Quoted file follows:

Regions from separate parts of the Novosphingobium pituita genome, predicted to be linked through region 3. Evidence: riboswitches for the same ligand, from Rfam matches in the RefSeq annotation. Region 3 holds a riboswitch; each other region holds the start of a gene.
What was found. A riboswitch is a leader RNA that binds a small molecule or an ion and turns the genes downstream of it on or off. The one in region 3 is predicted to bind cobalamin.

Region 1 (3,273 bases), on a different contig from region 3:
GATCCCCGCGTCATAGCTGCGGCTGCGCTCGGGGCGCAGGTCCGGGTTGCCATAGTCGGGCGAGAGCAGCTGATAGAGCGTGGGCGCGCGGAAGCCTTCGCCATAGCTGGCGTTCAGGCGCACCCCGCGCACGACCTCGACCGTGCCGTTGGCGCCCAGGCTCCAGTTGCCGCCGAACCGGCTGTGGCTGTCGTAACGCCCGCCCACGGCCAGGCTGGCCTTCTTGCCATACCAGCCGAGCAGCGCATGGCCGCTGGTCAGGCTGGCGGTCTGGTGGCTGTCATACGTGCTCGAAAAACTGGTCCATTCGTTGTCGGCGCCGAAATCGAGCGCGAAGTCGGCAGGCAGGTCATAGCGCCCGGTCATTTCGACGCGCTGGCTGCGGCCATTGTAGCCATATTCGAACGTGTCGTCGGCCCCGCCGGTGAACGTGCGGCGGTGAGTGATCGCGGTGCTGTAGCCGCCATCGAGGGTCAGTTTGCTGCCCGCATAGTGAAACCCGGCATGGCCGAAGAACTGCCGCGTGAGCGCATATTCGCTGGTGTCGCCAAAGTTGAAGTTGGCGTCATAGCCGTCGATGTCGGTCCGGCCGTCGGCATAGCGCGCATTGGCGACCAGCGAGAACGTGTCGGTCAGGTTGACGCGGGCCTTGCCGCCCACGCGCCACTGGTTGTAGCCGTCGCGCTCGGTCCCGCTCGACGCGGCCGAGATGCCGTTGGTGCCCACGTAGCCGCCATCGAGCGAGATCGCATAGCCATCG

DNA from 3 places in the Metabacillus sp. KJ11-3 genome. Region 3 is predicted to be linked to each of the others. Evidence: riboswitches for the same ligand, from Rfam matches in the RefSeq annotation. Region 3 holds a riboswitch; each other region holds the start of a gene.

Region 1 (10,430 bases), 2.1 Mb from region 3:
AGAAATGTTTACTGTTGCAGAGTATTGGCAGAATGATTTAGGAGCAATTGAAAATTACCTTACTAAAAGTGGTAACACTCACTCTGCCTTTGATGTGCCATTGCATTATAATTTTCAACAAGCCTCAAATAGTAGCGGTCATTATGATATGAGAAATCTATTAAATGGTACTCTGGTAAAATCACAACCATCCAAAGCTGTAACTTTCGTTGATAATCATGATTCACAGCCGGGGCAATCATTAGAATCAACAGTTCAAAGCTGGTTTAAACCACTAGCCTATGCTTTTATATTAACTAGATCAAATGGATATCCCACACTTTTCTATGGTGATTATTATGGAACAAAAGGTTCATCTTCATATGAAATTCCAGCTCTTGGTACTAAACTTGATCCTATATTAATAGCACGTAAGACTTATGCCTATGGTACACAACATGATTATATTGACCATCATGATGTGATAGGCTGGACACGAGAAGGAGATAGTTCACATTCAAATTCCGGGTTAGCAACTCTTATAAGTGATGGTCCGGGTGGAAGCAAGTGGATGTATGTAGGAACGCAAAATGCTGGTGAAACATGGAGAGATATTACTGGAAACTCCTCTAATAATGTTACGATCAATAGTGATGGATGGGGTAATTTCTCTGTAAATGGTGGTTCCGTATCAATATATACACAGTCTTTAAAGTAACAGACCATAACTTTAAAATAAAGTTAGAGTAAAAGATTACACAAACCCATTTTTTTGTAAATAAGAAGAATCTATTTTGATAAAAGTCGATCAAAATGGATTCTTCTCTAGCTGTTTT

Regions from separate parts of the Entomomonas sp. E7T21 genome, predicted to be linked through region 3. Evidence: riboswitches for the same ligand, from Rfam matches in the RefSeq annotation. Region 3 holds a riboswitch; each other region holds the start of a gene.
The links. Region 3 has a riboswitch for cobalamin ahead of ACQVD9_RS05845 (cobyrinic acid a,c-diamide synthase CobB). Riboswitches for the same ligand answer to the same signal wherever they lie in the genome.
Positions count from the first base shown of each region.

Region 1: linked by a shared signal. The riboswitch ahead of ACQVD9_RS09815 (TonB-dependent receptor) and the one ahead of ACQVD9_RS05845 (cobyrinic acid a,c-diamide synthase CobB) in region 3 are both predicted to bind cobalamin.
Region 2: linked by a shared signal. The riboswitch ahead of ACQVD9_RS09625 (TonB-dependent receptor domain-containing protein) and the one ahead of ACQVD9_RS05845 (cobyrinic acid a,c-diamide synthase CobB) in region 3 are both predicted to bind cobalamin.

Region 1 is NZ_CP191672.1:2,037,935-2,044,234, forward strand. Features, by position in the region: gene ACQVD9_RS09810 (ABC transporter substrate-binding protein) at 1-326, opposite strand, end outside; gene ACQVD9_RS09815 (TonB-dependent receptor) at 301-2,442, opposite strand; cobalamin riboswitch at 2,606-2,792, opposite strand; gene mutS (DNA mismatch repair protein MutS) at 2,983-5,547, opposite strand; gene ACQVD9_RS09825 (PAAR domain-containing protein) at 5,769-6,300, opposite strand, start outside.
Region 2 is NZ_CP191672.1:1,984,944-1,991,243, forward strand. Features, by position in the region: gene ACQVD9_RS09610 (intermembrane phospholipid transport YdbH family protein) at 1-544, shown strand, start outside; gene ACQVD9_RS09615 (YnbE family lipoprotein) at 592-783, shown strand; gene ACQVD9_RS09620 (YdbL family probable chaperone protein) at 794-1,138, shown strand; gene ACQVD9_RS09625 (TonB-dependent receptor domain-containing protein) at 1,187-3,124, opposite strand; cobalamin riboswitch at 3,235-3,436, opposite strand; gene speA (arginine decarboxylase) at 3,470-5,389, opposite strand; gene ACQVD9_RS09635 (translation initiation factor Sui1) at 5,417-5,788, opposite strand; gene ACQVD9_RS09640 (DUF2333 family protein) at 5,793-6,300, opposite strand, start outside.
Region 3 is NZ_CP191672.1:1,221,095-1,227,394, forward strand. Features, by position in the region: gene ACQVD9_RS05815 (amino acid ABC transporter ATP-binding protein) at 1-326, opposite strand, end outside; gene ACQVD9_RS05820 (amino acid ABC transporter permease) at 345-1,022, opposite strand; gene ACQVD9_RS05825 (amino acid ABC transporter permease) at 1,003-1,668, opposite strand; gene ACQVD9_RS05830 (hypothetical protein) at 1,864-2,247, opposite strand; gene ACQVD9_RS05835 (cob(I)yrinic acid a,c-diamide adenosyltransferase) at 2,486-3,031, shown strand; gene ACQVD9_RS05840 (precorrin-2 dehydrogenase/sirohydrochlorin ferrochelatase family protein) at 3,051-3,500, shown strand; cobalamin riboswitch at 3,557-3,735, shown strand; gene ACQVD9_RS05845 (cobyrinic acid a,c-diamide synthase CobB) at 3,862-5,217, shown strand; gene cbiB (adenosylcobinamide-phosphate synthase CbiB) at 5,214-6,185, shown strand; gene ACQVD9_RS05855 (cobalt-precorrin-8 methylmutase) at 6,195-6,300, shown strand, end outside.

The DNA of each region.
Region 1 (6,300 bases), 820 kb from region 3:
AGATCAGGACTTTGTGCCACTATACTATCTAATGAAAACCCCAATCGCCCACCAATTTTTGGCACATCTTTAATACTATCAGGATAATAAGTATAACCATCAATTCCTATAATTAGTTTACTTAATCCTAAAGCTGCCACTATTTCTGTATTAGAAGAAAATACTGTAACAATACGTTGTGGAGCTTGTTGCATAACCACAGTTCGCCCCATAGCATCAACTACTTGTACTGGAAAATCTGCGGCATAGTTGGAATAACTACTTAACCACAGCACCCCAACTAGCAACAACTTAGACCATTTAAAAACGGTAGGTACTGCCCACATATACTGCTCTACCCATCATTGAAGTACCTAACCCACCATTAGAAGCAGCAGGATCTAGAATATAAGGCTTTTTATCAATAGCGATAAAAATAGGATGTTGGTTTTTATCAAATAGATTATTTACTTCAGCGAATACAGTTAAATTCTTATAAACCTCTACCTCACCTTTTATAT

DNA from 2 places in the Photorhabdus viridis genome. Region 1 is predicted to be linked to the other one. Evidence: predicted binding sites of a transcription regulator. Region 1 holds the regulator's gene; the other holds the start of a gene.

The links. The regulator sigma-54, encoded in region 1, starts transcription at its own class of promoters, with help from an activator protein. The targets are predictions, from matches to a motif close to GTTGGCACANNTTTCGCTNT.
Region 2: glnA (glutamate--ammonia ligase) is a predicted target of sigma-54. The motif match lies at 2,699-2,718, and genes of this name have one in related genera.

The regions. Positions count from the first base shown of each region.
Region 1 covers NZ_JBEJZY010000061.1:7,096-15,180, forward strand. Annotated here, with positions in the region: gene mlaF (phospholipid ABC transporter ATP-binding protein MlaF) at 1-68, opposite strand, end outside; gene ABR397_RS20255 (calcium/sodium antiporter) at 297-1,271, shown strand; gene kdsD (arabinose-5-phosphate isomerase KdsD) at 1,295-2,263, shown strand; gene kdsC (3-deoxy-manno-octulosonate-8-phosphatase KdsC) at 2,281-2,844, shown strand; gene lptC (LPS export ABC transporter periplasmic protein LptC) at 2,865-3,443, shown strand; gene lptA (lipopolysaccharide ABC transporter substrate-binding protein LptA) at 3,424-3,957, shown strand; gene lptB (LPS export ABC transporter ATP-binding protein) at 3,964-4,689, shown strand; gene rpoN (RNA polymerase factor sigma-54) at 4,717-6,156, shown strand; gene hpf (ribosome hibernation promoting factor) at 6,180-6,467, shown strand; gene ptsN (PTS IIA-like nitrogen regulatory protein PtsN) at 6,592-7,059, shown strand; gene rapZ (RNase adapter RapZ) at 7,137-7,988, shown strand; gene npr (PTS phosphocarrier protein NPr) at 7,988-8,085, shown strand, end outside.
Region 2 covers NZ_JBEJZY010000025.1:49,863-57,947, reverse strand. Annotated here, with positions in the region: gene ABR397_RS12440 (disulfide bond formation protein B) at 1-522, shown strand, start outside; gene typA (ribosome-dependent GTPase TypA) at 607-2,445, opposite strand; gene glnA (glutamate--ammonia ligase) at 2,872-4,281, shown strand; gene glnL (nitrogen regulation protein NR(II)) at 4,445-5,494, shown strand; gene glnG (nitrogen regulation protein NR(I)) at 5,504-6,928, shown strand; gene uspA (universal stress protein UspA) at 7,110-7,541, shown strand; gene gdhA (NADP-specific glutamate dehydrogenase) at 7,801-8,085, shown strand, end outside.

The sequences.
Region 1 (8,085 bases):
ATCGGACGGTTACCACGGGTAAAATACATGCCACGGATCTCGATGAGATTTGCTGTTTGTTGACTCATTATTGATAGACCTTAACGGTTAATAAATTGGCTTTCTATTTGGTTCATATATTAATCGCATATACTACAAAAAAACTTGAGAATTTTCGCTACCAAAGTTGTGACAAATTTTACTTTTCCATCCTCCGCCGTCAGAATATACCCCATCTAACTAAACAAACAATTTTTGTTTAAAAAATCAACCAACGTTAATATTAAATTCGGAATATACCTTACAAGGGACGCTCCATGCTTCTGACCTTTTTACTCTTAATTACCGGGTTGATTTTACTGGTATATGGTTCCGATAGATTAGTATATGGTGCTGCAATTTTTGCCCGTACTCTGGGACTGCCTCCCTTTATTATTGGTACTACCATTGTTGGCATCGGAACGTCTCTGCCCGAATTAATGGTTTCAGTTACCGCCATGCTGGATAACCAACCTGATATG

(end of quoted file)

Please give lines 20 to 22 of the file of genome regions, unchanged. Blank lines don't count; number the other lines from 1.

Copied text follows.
The links. The regulator sigma-54, encoded in region 1, starts transcription at its own class of promoters, with help from an activator protein. The targets are predictions, from matches to a motif close to GTTGGCACANNTTTCGCTNT.
Region 2: glnA (glutamate--ammonia ligase) is a predicted target of sigma-54. The motif match lies at 2,699-2,718, and genes of this name have one in related genera.

The regions. Positions count from the first base shown of each region.